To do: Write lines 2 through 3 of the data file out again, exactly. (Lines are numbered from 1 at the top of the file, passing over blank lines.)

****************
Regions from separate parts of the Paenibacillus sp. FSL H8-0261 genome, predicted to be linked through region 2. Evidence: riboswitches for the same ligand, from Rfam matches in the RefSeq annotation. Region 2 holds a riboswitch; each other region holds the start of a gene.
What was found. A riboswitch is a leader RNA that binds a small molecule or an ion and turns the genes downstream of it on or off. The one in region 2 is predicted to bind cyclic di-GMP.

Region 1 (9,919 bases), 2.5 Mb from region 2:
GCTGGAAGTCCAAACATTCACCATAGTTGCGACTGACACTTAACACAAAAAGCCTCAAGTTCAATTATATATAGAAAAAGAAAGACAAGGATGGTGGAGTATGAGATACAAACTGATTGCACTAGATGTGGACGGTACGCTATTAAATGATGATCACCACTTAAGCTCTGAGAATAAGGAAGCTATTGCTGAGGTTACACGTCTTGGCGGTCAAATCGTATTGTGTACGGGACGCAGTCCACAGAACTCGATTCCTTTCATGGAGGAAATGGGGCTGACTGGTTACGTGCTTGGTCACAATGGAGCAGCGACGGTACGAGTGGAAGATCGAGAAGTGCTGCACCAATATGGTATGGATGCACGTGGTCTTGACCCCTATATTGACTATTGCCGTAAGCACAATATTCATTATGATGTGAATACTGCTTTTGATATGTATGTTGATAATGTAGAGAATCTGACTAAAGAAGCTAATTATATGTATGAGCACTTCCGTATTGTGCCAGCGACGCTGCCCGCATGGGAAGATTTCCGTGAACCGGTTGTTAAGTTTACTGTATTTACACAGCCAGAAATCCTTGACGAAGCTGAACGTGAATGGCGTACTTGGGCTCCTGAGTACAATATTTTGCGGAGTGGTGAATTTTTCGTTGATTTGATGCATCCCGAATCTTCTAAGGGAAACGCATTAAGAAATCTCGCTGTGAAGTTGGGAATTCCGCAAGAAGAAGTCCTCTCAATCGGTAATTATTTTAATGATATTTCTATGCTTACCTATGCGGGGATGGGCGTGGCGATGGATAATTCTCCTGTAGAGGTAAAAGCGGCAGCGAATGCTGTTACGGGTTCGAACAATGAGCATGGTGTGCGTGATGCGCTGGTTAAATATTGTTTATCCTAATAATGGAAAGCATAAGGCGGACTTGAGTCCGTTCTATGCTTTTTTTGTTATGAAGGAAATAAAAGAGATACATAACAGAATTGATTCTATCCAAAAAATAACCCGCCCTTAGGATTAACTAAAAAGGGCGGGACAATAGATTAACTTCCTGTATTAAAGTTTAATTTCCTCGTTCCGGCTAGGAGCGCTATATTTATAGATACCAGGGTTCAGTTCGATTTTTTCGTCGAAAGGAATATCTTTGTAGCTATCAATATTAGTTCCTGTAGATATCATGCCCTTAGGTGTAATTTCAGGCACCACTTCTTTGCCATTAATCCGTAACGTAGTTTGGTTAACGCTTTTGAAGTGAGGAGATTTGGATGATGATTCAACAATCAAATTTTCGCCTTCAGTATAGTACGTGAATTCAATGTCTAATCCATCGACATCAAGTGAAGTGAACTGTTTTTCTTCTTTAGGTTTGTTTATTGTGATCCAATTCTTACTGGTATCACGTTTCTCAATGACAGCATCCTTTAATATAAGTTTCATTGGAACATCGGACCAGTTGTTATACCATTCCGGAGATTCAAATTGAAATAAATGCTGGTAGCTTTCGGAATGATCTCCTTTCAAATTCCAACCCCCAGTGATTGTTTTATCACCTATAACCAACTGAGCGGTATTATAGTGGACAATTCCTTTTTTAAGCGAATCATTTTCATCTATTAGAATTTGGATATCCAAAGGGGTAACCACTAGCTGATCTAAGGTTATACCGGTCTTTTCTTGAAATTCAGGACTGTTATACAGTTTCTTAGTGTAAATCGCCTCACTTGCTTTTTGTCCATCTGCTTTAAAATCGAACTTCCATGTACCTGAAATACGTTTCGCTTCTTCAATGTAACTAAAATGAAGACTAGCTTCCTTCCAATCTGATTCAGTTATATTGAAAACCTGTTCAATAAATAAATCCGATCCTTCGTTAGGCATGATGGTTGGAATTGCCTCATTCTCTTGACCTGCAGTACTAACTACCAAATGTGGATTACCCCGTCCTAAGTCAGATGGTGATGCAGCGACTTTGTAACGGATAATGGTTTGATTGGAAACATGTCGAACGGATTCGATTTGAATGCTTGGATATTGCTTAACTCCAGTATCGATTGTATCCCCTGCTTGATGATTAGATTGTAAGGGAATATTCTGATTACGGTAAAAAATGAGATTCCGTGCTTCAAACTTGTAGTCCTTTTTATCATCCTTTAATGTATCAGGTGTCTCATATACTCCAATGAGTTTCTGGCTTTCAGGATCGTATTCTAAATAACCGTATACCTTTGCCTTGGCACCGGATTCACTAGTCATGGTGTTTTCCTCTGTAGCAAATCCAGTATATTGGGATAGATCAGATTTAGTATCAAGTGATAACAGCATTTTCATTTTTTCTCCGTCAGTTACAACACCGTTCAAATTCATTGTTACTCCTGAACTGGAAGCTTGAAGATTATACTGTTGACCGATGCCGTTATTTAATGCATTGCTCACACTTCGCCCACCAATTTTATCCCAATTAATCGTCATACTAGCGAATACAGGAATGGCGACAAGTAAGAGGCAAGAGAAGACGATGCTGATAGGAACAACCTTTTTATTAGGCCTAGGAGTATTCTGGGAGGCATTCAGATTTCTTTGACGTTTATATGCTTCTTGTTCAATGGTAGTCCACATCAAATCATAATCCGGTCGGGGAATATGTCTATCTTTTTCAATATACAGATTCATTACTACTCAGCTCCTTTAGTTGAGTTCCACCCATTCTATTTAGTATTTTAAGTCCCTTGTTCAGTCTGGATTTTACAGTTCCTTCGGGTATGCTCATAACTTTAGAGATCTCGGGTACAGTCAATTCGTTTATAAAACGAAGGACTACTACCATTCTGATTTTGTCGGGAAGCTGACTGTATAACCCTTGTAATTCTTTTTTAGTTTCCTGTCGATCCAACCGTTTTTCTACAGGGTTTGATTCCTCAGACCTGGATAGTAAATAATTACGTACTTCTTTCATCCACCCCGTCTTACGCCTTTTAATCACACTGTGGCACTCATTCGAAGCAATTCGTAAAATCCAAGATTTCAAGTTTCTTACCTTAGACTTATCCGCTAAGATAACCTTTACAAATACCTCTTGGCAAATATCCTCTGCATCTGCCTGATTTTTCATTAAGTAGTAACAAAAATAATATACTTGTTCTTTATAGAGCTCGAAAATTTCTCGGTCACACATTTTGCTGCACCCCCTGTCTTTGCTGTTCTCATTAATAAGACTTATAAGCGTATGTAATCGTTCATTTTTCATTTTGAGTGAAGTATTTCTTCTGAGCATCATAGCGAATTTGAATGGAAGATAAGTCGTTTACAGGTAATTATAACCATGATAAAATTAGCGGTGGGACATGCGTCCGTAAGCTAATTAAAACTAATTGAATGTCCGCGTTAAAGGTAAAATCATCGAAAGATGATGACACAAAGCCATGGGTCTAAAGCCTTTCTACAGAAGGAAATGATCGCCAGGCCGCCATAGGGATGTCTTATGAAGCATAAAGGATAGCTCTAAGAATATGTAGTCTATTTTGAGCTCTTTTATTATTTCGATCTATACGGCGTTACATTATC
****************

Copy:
What was found. A riboswitch is a leader RNA that binds a small molecule or an ion and turns the genes downstream of it on or off. The one in region 2 is predicted to bind cyclic di-GMP.

Region 1 (9,919 bases), 2.5 Mb from region 2: